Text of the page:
I’ve been distinctly absent from the ‘blogosphere’ over the last few months. It has been an interesting ride.
So I went back to the PhD and within the first six months you have to complete what they call your “Confirmation of Candidature” (or CoC as we PhD’s call it. Hubster, being the mature adult he is thought our term CoC was hilarious. It all started when I accidentally sent him an email meant for my supervisor where the first sentence was: “I’m concerned that my CoC is too long. Can you please give it a look and see what you think”.)
Anyway. I didn’t realise the CoC it was such a big thing (heh.) until I would tell people in the office what I was doing and they would be all “Eeeee” with a strangled look on their faces, before regailing me with some kind of horror story from their own CoC. Then they would try and save it by saying “Oh, I’m sure you’ll be fine though.” Kind of like the last weeks of your pregnancy where everyone around you seems to have had a near death experience during labour.
So what is a CoC?. This is basically where you complete a long literature review and research proposal on your topic. Mine is a few thousand words off my Honours thesis. And it is pure blood, sweat and tears. Literally. I gave myself a paper cut on the damn thing.
So after writing the document you then to do a big presentation to the research board, all the faculty and grad students within the school attend as well. You yabber on about your topic and then everyone asks questions. There are three outcomes of this. You get through and are now officially a PhD Candidate. You get kicked out of the PhD program. Or you are asked to make some changes and once they are done you get through.
So basically I have been working full pelt on this stuff. Hubster and I were basically a tag team. I worked weekends for extra time. It was hard not spending time with my family, especially after I was away so much last year in hospital. I felt I was being pulled apart in different directions (the way, I’m sure many parents feel). It has not been easy.
Firstly, I had six months to complete this milestone. Problem is I completed three months. Got sick. Ended up in hospital forever. Had ECT. Returned in January to realise that because of my short term memory problems associated with the ETC…I HAD FORGOTTEN IT ALL!
So I basically had to start again. Reread all these notes and diagrams I had made and try to make sense of it all. I now, basically, had 3 months to complete this task.
But of course, I have a three year old. I have very limited childcare. I was trying to achieve in three days a week, what other people achieve in five. Which is why I gave up and started working weekends, grabbing any extra time I could.
Then of course, I have two chronic illnesses that like to make themselves known occasionally. I have had flare ups. I am under the care of four different hospitals and have appointments with each. More time down the drain.
All in all it was a bit of disaster, and at times I felt like everything that could possibly prevent me from doing this PhD was happening. Maybe it was a sign? Maybe I should just give it up.
But one of my greatest assets and sometimes biggest downfalls, is that I am incredibly stubborn. I persist until the bitter end. I ignore people who tell me that is ok to give up. This can be a good thing, or a very bad thing.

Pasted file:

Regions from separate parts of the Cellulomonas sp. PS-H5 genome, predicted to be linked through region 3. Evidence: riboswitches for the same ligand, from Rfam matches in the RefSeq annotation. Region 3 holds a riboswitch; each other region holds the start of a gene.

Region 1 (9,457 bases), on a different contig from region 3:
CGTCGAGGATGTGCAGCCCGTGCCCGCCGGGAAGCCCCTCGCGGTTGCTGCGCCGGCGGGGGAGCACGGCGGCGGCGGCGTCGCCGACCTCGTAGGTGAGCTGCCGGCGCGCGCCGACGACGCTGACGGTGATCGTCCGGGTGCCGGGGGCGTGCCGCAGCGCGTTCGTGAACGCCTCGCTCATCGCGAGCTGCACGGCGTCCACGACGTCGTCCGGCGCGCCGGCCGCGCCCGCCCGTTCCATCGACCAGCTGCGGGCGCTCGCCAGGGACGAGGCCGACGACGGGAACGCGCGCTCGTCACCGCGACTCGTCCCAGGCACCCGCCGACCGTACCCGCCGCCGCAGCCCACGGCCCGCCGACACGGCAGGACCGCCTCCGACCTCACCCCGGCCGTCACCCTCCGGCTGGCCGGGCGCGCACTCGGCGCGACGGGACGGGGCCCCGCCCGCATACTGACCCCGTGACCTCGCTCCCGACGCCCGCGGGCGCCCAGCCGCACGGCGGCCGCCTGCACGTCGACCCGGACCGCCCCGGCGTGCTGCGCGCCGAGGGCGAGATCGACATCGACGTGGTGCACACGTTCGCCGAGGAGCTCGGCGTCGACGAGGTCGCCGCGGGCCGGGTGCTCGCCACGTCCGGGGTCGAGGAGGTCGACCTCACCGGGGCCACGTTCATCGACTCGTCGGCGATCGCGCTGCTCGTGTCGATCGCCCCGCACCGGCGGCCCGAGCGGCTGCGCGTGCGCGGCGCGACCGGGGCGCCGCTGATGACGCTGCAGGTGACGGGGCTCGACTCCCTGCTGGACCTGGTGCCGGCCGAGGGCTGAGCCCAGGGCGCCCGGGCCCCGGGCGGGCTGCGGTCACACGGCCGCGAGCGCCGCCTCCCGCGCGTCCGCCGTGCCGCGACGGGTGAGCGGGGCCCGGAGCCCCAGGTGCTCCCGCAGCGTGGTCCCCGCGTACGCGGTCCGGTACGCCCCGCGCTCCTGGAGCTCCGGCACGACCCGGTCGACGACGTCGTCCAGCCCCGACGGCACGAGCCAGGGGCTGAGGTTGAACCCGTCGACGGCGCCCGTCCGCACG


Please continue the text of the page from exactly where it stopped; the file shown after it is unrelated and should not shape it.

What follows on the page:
So I continued. I worked my arse off. I took on board every ounce of feedback from my supervisors. I wrote a document I was damn proud of. I spent ages designing my presentation and then practicing it over and over again (alarming fellow grads who walked into the office to find me talking to myself). Then the day before my presentation, I stopped myself. I had done enough. There is nothing more I can do.
On the morning of the presentation Hubster very kindly made me breakfast and took Master D to daycare. On the way out he waved and called out “Don’t CoC it up!” Then I went….and I did it.
I stood up in front of all these academics that I greatly respect. The entire school. The research board. And I told them why I think we need to address mental illness stigma in the community. I talked about the complicated theoretical backing behind my design. I told them how I wanted to achieve change. And, it really surprised me, but I loved doing it.
And I got some awesome feedback. My study design was “fascinating”, and “well thought out”. There were a few questions, but nothing major, and certainly nothing intimidating.
After I returned to my desk and found email upon email from people congratulating me which was so sweet. After the presentation the board have a big meeting to determine whether I am able to continue with my PhD (until you have achieved this milestone you are probationary). This process can take up to a week. I have heard it taking up to a month.
Within ten minutes I got a phone call saying that I was through (informally). A few minor budget adjustments and then I’m set to go.
I don’t often say this, but I am really proud of myself. After everything that has happened…I went back. I achieved what I wanted to do. I stuck with it. And from what everyone has been telling me…I did damn well.
My supervisor told me that a lot of people would have given up in my circumstances. And no one would have blamed them.
But I didn’t give up.
I did it!
This whole thing has been a confidence booster. And not just on the academic side.
I have proved to myself that I can fall down hard… and pick myself up again.
A year ago I was hooked up to a urinary catheter, in a psych ward, under involuntary status, pushing around an IV pole. I was completely dependant, psychologically and physically. I couldn’t even pee on my own.
A year on and I have learned to manage both of my illnesses. I get up every morning. I sleep every night. I earn an income. I achieved a major body of work. Hell, I can even pee by myself.
I did it. I came back. I have rebuilt my life.
And I didn’t CoC it up 🙂